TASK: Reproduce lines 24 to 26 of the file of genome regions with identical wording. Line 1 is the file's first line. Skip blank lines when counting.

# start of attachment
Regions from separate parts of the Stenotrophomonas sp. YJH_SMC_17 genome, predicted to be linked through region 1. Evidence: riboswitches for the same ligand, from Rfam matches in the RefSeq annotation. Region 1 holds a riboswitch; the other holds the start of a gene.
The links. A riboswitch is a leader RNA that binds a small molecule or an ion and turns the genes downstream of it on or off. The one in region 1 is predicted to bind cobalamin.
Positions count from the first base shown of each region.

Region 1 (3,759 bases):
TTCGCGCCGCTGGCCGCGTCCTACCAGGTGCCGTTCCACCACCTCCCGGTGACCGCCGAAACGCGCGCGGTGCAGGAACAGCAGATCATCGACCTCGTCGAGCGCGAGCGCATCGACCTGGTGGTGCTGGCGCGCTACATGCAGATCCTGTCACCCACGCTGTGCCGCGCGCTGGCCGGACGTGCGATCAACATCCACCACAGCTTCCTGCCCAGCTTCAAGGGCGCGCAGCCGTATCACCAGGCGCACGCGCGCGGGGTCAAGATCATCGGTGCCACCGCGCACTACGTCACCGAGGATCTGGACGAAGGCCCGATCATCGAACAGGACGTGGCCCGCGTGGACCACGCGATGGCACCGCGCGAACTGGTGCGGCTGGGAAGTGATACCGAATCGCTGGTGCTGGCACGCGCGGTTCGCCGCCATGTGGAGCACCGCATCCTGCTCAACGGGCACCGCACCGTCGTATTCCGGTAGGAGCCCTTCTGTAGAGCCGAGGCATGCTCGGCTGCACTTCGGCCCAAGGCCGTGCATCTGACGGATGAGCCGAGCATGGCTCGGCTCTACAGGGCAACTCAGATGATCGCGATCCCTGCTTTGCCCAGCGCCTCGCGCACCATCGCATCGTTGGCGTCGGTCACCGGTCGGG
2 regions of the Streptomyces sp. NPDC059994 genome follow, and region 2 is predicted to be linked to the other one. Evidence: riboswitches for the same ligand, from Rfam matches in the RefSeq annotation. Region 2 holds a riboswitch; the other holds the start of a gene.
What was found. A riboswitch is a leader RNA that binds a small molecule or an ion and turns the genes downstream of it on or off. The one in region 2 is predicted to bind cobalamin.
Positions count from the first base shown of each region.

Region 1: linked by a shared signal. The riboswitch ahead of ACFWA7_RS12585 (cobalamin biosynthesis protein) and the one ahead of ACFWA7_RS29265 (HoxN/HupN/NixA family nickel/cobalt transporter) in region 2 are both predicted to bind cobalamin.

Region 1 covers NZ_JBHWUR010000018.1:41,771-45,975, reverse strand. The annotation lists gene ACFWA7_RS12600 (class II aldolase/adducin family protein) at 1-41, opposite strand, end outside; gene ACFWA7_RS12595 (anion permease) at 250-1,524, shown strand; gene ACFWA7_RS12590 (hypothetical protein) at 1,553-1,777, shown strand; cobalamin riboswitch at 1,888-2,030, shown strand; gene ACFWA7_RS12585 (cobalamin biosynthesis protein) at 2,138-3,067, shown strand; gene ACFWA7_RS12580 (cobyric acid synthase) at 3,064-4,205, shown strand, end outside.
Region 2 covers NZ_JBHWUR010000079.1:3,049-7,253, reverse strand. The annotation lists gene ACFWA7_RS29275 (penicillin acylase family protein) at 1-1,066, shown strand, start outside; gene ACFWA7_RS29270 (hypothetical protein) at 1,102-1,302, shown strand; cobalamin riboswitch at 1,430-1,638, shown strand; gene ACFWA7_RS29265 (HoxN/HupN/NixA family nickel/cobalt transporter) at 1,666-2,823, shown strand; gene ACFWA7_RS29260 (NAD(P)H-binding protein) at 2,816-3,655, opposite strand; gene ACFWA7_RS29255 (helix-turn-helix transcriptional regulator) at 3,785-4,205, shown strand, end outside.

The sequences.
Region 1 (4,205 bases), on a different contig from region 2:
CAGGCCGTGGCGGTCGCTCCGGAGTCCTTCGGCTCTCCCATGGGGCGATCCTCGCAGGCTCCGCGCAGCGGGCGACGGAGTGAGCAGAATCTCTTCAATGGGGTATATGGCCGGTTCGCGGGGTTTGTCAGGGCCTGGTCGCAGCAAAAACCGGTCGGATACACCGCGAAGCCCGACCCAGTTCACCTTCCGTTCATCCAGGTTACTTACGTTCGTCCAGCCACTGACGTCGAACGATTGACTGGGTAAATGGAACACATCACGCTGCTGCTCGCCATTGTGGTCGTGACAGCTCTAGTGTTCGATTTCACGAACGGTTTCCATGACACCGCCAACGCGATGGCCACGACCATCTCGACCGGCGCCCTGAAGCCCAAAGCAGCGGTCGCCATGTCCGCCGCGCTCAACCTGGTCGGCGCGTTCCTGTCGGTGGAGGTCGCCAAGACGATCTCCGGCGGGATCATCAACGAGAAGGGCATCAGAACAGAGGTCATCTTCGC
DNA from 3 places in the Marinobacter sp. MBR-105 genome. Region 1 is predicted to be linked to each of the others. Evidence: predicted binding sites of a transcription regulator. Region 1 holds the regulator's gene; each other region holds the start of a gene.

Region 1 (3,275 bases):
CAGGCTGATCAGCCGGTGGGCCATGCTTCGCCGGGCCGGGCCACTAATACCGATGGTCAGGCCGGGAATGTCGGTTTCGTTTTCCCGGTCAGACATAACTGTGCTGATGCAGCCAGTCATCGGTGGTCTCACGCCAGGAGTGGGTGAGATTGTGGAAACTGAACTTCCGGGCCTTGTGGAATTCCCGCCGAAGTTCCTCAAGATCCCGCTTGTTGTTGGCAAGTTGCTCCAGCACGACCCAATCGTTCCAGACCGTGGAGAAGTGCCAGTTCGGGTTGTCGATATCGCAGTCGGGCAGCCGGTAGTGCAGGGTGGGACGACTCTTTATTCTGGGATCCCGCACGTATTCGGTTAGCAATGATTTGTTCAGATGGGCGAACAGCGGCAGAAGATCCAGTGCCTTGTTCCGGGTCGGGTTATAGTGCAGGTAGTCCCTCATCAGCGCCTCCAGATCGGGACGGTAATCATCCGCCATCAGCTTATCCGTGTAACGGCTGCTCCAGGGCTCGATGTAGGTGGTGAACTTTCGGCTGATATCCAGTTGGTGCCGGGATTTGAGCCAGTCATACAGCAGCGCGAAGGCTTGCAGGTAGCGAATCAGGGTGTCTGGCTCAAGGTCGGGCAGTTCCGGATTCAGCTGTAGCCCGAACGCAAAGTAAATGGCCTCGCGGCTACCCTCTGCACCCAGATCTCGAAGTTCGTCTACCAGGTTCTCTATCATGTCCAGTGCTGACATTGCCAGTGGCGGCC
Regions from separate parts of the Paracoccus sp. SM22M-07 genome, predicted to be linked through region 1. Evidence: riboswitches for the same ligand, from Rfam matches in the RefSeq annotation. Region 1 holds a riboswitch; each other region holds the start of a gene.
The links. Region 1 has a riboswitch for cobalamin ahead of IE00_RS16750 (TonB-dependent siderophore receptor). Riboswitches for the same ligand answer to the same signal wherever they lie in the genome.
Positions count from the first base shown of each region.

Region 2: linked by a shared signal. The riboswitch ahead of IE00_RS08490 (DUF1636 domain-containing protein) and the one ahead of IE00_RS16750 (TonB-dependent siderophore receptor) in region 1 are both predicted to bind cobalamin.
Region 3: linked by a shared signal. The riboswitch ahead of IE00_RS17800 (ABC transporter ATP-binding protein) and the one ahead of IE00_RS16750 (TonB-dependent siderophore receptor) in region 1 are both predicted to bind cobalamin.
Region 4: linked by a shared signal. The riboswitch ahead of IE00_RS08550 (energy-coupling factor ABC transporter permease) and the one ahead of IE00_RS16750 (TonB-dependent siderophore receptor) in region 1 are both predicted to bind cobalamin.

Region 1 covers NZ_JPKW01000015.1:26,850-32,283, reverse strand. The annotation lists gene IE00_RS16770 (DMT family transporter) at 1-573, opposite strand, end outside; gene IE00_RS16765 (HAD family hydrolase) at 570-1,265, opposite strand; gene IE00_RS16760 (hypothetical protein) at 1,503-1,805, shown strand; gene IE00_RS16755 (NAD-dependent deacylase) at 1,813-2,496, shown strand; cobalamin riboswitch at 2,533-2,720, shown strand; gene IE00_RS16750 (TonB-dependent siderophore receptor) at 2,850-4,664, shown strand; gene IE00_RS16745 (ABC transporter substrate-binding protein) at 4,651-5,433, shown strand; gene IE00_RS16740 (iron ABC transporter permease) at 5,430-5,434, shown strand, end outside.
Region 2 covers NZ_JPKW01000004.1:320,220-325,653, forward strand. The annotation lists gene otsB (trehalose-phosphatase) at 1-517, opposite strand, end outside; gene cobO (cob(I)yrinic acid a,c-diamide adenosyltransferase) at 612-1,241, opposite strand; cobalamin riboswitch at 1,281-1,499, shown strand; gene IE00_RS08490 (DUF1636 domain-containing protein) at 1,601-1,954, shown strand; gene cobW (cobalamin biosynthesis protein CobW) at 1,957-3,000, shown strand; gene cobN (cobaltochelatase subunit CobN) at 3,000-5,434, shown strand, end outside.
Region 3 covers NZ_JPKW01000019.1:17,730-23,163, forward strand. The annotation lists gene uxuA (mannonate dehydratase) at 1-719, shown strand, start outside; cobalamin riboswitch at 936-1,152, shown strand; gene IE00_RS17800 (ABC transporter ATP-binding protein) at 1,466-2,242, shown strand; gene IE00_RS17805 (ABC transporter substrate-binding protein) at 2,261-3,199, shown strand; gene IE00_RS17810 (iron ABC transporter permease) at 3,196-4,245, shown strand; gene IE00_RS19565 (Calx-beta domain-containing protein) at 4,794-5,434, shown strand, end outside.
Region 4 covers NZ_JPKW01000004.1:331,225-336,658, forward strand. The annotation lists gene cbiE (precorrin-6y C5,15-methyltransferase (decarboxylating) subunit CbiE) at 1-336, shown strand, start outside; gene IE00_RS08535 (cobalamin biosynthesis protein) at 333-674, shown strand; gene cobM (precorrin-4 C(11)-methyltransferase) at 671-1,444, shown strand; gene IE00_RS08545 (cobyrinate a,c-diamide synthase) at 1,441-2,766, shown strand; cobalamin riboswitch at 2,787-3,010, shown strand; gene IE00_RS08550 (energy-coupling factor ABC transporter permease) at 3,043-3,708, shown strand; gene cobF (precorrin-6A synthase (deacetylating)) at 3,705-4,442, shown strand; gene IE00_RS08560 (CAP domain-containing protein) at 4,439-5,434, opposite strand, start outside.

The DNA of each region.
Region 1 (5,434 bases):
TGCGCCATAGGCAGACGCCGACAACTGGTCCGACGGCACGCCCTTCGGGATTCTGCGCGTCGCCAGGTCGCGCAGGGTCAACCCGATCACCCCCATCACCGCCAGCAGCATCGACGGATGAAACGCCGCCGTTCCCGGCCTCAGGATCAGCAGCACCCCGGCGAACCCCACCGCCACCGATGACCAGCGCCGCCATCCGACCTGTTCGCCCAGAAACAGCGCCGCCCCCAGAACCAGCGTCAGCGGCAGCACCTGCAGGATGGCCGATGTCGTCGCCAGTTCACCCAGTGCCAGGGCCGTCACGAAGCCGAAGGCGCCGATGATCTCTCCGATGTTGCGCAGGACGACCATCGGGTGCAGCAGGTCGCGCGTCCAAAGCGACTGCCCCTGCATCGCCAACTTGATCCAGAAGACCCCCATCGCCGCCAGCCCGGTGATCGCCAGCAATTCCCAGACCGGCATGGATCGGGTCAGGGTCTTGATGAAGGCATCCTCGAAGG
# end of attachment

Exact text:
Region 1 covers NZ_JPKW01000015.1:26,850-32,283, reverse strand. The annotation lists gene IE00_RS16770 (DMT family transporter) at 1-573, opposite strand, end outside; gene IE00_RS16765 (HAD family hydrolase) at 570-1,265, opposite strand; gene IE00_RS16760 (hypothetical protein) at 1,503-1,805, shown strand; gene IE00_RS16755 (NAD-dependent deacylase) at 1,813-2,496, shown strand; cobalamin riboswitch at 2,533-2,720, shown strand; gene IE00_RS16750 (TonB-dependent siderophore receptor) at 2,850-4,664, shown strand; gene IE00_RS16745 (ABC transporter substrate-binding protein) at 4,651-5,433, shown strand; gene IE00_RS16740 (iron ABC transporter permease) at 5,430-5,434, shown strand, end outside.
Region 2 covers NZ_JPKW01000004.1:320,220-325,653, forward strand. The annotation lists gene otsB (trehalose-phosphatase) at 1-517, opposite strand, end outside; gene cobO (cob(I)yrinic acid a,c-diamide adenosyltransferase) at 612-1,241, opposite strand; cobalamin riboswitch at 1,281-1,499, shown strand; gene IE00_RS08490 (DUF1636 domain-containing protein) at 1,601-1,954, shown strand; gene cobW (cobalamin biosynthesis protein CobW) at 1,957-3,000, shown strand; gene cobN (cobaltochelatase subunit CobN) at 3,000-5,434, shown strand, end outside.
Region 3 covers NZ_JPKW01000019.1:17,730-23,163, forward strand. The annotation lists gene uxuA (mannonate dehydratase) at 1-719, shown strand, start outside; cobalamin riboswitch at 936-1,152, shown strand; gene IE00_RS17800 (ABC transporter ATP-binding protein) at 1,466-2,242, shown strand; gene IE00_RS17805 (ABC transporter substrate-binding protein) at 2,261-3,199, shown strand; gene IE00_RS17810 (iron ABC transporter permease) at 3,196-4,245, shown strand; gene IE00_RS19565 (Calx-beta domain-containing protein) at 4,794-5,434, shown strand, end outside.